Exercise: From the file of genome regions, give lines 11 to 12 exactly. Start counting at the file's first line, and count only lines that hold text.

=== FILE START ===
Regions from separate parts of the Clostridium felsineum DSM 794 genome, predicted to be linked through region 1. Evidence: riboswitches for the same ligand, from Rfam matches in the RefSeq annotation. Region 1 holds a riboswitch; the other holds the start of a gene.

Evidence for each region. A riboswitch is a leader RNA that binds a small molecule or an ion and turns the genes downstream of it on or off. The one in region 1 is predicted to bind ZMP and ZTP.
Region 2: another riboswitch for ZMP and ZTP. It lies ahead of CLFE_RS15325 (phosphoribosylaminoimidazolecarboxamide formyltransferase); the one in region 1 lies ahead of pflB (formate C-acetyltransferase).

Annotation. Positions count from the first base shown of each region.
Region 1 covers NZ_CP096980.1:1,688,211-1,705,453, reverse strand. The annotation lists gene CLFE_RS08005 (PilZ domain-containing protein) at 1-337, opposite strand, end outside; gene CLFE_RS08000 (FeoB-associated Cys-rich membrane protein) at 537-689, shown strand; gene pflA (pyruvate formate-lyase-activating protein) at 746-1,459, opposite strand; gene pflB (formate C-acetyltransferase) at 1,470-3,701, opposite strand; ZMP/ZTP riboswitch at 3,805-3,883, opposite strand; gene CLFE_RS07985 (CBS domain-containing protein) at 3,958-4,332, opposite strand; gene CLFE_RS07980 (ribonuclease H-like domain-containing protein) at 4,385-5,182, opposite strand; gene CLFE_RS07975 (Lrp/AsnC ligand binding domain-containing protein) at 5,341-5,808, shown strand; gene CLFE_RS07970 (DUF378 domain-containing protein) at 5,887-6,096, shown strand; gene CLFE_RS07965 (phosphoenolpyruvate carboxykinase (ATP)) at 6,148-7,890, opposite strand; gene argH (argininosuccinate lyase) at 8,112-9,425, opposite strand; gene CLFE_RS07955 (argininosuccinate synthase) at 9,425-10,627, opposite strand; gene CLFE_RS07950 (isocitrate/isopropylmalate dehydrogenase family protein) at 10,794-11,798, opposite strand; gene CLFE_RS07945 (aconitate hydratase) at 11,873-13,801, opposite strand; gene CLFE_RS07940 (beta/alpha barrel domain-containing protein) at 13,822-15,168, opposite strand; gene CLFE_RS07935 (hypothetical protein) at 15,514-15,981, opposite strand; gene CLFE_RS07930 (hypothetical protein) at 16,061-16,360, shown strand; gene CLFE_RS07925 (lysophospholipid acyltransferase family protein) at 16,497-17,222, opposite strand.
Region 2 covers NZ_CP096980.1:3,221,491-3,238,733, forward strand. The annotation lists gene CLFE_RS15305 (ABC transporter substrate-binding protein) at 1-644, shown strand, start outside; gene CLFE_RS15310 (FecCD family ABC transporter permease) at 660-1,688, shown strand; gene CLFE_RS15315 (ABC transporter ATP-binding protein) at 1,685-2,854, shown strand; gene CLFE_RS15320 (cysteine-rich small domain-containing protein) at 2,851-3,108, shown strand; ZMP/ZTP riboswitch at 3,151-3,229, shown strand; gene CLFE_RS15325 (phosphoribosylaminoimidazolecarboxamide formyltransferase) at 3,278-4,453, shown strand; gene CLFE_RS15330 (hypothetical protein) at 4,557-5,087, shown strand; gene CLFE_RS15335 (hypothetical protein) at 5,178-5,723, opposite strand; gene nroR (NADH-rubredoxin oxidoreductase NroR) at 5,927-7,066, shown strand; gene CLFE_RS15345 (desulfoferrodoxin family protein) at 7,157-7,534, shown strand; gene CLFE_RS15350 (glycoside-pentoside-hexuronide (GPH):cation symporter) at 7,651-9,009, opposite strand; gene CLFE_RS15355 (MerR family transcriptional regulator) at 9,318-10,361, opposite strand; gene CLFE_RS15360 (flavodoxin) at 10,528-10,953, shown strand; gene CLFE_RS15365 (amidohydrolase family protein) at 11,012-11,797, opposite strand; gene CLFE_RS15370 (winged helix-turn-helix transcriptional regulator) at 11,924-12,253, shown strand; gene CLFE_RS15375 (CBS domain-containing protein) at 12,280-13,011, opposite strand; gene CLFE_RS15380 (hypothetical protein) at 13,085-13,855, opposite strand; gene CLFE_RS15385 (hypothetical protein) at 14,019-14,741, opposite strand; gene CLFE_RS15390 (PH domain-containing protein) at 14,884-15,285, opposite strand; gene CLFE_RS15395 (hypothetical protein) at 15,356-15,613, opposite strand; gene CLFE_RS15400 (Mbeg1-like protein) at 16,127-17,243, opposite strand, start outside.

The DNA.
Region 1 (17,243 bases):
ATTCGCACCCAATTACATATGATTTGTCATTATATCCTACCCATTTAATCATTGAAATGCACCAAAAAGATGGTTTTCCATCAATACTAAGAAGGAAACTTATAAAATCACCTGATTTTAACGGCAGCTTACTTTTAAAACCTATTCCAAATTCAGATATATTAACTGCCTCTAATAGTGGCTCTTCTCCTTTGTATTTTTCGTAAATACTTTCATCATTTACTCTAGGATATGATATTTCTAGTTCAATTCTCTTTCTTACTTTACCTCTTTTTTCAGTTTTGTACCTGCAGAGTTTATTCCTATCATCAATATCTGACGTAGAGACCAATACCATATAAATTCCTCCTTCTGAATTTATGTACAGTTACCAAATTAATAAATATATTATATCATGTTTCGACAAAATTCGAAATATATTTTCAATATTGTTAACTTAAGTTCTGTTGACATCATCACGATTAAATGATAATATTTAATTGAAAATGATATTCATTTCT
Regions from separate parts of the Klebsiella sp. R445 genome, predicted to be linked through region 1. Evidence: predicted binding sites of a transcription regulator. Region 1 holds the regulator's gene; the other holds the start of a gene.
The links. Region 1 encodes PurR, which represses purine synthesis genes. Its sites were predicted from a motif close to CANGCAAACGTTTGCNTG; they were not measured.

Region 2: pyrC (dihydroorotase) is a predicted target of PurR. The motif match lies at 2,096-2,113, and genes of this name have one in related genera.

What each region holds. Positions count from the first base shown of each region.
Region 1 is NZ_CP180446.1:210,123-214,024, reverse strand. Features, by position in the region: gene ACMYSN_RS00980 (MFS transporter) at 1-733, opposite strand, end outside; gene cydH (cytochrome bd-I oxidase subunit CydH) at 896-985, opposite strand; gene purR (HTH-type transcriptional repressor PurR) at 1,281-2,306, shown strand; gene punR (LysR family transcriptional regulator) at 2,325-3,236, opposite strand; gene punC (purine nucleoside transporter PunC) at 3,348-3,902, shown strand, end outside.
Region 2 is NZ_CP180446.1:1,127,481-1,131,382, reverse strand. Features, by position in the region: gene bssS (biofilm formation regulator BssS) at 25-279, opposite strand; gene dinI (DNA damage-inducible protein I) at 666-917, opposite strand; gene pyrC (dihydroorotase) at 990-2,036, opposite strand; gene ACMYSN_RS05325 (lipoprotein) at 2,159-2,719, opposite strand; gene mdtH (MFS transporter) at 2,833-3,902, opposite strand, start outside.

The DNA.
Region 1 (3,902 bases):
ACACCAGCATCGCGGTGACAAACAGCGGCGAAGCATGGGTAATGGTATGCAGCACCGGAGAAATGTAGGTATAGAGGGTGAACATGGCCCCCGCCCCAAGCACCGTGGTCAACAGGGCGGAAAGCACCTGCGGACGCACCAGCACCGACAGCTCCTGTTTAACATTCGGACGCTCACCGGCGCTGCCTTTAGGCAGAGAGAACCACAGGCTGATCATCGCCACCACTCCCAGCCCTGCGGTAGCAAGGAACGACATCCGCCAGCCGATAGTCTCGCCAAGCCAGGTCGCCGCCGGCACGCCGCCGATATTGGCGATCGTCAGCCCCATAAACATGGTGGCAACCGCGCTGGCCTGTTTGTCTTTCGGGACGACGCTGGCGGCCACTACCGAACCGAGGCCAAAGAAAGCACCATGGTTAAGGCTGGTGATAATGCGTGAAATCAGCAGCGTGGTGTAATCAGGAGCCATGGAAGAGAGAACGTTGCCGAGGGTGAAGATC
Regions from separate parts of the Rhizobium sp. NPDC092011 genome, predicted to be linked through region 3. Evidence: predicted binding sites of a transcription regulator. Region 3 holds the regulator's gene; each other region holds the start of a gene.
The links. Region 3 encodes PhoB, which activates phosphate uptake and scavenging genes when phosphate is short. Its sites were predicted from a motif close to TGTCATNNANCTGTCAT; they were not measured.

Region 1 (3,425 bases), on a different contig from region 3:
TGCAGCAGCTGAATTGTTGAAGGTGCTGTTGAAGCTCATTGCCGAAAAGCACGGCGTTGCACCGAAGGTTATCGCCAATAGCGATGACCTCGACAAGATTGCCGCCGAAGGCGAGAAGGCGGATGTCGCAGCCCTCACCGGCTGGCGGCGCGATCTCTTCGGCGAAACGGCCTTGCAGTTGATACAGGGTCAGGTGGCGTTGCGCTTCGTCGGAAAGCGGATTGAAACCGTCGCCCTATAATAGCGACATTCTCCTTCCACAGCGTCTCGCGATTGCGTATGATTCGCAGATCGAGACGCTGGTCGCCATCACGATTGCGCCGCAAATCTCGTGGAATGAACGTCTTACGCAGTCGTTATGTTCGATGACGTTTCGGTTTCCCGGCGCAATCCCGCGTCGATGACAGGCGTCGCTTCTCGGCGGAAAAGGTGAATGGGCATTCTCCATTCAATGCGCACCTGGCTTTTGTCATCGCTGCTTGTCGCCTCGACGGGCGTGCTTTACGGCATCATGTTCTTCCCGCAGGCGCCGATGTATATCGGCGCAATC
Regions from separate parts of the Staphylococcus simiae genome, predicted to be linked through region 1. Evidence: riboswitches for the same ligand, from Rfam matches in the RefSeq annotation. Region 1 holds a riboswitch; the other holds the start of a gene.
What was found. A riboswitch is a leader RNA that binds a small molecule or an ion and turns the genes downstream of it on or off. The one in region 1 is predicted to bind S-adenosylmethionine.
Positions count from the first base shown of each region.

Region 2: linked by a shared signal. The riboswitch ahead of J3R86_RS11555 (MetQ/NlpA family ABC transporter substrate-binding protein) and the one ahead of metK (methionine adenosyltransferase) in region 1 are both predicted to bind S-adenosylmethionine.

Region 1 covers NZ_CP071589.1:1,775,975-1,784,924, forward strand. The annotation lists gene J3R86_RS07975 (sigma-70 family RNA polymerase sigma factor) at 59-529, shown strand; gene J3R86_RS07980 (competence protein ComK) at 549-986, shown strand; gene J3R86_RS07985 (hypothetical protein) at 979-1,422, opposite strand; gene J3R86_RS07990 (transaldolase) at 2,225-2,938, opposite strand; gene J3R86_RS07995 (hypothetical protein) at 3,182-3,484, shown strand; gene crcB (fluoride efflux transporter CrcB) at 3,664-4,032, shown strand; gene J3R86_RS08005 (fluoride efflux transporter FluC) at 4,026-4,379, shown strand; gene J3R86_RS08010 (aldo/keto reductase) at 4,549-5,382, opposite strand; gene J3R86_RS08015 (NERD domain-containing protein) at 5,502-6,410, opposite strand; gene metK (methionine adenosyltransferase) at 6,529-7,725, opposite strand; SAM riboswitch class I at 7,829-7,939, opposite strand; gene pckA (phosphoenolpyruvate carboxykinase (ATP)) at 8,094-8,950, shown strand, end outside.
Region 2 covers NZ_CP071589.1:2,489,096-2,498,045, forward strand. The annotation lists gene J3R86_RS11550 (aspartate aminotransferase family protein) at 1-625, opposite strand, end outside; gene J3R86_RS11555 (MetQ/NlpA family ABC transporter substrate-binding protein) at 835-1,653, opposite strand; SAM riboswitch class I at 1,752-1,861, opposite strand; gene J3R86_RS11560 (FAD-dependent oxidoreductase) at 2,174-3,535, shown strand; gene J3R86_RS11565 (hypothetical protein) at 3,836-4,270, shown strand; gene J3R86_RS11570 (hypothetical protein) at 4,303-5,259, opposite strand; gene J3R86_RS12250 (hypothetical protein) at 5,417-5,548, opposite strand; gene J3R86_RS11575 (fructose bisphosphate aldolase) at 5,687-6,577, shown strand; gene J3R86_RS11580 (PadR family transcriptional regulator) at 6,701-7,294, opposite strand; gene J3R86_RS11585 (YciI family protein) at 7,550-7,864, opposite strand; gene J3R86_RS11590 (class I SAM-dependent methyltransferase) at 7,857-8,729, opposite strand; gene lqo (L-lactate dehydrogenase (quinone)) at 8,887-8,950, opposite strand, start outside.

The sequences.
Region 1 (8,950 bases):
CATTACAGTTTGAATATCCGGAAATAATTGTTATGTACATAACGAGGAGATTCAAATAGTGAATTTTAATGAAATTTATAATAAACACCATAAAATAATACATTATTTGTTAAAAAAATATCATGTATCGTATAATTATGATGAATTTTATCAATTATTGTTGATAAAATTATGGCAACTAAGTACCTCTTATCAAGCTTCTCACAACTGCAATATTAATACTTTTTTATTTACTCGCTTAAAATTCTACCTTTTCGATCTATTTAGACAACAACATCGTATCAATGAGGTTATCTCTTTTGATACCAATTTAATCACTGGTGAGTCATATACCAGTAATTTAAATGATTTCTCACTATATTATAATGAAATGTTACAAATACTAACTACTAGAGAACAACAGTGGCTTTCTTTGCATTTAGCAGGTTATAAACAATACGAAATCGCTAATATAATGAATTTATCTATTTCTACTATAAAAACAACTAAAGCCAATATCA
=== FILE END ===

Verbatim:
The links. Region 1 encodes PurR, which represses purine synthesis genes. Its sites were predicted from a motif close to CANGCAAACGTTTGCNTG; they were not measured.

Region 2: pyrC (dihydroorotase) is a predicted target of PurR. The motif match lies at 2,096-2,113, and genes of this name have one in related genera.